pnmhisteq [-gray] [-rmap pgmfile] [-wmap pgmfile] [-verbose] [pnmfile]
pnmhisteq increases the contrast of a portable graymap or pixmap
through the technique of histogram equalisation. A histogram of the
luminance of pixels in the map is computed, from which a transfer func-
tion is calculated which spreads out intensity levels around histogram
peaks and compresses them at troughs. This has the effect of using the
available levels of intensity more efficiently and thereby increases
the detail visible in the image.
Mathematically, if N[i] is the number of pixels of luminosity i in the
image and T is the total number of pixels, luminosity j is replaced by:
> N[i] / T
If you're processing a related set of images, for example frames of an
animation, it's generally best to apply the same intensity map to every
frame, since otherwise you'll get distracting frame-to-frame changes in
the brightness of objects. pnmhisteq's -wmap option allows you to
save, as a portable graymap, the luminosity map computed from an image
(usually a composite of the images you intend to process created with
pnmcat). Then, you can subsequently process each of the individual
images using the luminosity map saved in the file, supplied with the
-gray When processing a pixmap, only gray pixels (those with iden-
tical red, green, and blue values) are included in the his-
togram and modified in the output image. This is a special
purpose option intended for images where the actual data are
gray scale, with colour annotations you don't want modified.
Weather satellite images that show continent outlines in
colour are best processed using this option. The option has
no effect when the input is a graymap.
Process the image using the luminosity map specified by the
portable graymap mapfile. The graymap, usually created by an
earlier run of pnmhisteq with the -wmap option, contains a
single row with number of columns equal to the maxval (great-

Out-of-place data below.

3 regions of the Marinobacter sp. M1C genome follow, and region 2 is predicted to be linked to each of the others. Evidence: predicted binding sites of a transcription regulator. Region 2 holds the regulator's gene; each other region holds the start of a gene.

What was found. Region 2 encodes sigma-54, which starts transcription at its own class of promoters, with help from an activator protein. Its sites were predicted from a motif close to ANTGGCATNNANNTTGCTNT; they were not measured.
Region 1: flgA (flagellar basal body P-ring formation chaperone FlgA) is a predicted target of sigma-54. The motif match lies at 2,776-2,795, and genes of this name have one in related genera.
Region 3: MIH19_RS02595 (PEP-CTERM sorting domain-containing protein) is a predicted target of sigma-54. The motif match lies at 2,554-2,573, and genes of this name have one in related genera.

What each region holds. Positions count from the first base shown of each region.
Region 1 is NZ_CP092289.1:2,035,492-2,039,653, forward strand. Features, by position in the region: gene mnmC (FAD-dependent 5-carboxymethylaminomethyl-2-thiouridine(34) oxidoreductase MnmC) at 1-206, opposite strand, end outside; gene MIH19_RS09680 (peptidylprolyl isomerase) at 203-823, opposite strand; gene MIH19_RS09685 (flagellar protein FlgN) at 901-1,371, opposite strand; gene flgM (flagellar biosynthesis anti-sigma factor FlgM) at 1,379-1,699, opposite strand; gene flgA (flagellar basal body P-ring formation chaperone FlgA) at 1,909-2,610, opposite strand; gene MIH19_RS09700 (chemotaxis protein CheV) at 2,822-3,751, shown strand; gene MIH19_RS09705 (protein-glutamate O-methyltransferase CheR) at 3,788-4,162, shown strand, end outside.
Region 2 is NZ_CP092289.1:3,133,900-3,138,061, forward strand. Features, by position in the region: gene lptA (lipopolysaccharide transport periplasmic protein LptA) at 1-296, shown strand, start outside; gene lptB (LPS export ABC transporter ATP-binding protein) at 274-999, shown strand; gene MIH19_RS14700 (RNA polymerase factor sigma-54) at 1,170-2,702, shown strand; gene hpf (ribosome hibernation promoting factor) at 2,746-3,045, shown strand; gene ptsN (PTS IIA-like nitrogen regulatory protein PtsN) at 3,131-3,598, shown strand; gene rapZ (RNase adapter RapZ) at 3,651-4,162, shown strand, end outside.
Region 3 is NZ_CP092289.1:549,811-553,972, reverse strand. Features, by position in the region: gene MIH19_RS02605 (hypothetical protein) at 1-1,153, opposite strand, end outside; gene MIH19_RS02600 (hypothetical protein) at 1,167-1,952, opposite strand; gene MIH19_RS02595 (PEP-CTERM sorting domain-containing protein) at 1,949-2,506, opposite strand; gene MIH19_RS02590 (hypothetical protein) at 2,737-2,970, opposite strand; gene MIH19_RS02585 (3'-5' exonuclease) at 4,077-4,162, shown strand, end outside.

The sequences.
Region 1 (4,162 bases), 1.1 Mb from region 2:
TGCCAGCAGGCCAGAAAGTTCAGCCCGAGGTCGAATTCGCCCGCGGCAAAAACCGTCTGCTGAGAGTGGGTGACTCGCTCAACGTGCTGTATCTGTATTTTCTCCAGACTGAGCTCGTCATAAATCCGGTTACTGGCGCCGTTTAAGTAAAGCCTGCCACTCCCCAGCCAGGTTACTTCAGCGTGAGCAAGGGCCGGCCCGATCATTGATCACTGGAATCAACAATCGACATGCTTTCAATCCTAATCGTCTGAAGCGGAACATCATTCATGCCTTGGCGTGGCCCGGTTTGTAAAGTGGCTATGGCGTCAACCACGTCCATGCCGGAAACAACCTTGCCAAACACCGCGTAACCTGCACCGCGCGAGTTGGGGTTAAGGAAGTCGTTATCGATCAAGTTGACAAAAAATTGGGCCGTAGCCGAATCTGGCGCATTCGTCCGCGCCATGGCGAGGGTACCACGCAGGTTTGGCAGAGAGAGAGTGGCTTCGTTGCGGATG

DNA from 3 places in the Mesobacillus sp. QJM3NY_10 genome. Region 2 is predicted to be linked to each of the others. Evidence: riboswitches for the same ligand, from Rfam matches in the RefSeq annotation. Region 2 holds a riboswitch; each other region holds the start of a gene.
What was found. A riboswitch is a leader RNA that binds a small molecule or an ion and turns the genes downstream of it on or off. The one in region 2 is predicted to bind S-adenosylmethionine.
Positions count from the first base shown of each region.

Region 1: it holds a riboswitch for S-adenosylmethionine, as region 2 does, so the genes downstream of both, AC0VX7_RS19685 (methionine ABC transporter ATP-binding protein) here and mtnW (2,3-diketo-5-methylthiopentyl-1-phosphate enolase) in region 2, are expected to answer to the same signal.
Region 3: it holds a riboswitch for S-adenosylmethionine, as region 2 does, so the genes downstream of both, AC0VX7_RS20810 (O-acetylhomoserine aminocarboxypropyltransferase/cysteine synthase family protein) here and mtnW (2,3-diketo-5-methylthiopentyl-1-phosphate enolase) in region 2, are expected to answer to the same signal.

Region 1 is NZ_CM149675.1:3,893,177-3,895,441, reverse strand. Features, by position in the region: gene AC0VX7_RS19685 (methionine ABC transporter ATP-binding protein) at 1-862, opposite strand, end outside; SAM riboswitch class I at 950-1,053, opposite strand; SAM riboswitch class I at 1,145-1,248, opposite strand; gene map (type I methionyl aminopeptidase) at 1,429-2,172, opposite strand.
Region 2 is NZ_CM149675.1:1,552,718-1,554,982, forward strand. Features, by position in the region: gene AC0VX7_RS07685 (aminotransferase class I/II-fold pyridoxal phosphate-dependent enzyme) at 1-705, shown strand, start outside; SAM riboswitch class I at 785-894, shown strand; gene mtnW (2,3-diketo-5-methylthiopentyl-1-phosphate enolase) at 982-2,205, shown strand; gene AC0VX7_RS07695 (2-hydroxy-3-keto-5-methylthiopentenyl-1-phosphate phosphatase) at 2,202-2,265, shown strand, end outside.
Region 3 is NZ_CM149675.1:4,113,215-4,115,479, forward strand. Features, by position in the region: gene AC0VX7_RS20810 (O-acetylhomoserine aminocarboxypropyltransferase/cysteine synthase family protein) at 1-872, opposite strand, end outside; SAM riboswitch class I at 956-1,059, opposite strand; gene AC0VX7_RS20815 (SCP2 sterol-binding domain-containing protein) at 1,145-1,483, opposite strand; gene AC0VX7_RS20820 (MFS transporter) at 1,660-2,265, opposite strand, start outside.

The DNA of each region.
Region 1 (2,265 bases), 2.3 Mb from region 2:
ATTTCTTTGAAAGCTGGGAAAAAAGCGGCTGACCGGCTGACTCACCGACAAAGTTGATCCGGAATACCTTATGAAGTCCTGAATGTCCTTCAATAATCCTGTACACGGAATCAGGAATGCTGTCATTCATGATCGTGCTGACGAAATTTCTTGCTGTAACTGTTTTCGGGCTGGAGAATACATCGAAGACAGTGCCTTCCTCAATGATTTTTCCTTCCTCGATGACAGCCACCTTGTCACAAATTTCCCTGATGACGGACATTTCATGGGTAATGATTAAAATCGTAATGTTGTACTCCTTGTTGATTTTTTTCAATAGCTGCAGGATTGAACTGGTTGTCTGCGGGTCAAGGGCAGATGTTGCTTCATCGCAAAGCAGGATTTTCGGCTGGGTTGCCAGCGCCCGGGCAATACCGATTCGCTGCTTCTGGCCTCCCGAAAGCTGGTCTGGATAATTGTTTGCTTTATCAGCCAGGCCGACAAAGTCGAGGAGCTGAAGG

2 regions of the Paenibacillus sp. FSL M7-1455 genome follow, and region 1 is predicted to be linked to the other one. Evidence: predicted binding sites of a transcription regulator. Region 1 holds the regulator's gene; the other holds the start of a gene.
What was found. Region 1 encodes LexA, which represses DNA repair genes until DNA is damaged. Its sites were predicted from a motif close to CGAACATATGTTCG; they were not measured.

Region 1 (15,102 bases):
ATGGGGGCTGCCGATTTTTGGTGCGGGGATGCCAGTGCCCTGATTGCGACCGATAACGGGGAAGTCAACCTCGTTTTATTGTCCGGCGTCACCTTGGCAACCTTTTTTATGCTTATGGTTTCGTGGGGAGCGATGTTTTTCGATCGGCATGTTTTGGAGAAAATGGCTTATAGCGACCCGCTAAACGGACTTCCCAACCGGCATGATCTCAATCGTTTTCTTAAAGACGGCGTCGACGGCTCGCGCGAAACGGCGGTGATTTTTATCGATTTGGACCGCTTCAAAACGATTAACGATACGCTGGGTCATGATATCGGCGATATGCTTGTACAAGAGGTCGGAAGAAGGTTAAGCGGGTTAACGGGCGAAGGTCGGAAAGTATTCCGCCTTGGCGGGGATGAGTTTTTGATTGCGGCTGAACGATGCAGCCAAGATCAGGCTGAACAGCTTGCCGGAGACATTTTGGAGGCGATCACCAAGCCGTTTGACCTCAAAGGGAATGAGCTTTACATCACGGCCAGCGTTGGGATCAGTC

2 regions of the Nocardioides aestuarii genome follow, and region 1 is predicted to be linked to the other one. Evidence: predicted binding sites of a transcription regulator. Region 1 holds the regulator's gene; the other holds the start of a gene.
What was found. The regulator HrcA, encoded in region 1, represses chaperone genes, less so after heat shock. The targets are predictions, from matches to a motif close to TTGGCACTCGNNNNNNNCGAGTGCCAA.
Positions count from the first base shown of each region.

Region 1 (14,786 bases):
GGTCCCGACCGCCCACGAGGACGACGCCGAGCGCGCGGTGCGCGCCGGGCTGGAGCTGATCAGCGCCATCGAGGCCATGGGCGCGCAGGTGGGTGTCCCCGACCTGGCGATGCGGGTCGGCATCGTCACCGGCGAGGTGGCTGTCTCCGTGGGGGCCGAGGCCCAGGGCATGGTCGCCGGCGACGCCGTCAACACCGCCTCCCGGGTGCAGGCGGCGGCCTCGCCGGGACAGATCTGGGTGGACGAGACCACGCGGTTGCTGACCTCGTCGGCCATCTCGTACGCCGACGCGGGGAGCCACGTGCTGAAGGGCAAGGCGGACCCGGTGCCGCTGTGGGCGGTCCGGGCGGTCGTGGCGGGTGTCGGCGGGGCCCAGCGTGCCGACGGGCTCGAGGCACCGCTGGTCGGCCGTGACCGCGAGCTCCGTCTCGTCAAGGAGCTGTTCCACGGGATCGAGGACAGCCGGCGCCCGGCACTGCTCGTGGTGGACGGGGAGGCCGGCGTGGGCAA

est intensity) of the image. Each pixel in the image is
transformed by looking up its luminosity in the corresponding
column in the map file and changing it to the value given by
Histogram equalisation is effective for increasing the visible detail
in scientific imagery and in some continuous-tone pictures. It is
often too drastic, however, for scanned halftone images, where it does
an excellent job of making halftone artifacts apparent. You might want
to experiment with pgnnorm, ppmnorm, and pnmgamma for more subtle con-
The luminosity map file supplied by the -rmap option must have the same
maxval as the input image. This is always the case when the map file
was created by the -wmap option of pnmhisteq. If this restriction
causes a problem, simply adjust the maxval of the map with pnmdepth to
agree with the input image.
If the input is a PBM file (on which histogram equalisation is an iden-
tity operation), the only effect of passing the file through pnmhisteq
will be the passage of time.
pgmnorm(1), pnm(5), pnmcat(1), pnmdepth(1), pnmgamma(1), pnmnorm(1)
 Russ, John C. The Image Processing Handbook. Boca Raton: CRC
Press, 1992. Pages 105-110.
Copyright (C) 1995 by John Walker (firstname.lastname@example.org).
WWW home page: http://www.fourmilab.ch/
Permission to use, copy, modify, and distribute this software and its
documentation for any purpose and without fee is hereby granted, with-
out any conditions or restrictions. This software is provided ``as
is'' without express or implied warranty.
19 March 1995 pnmhisteq(1)
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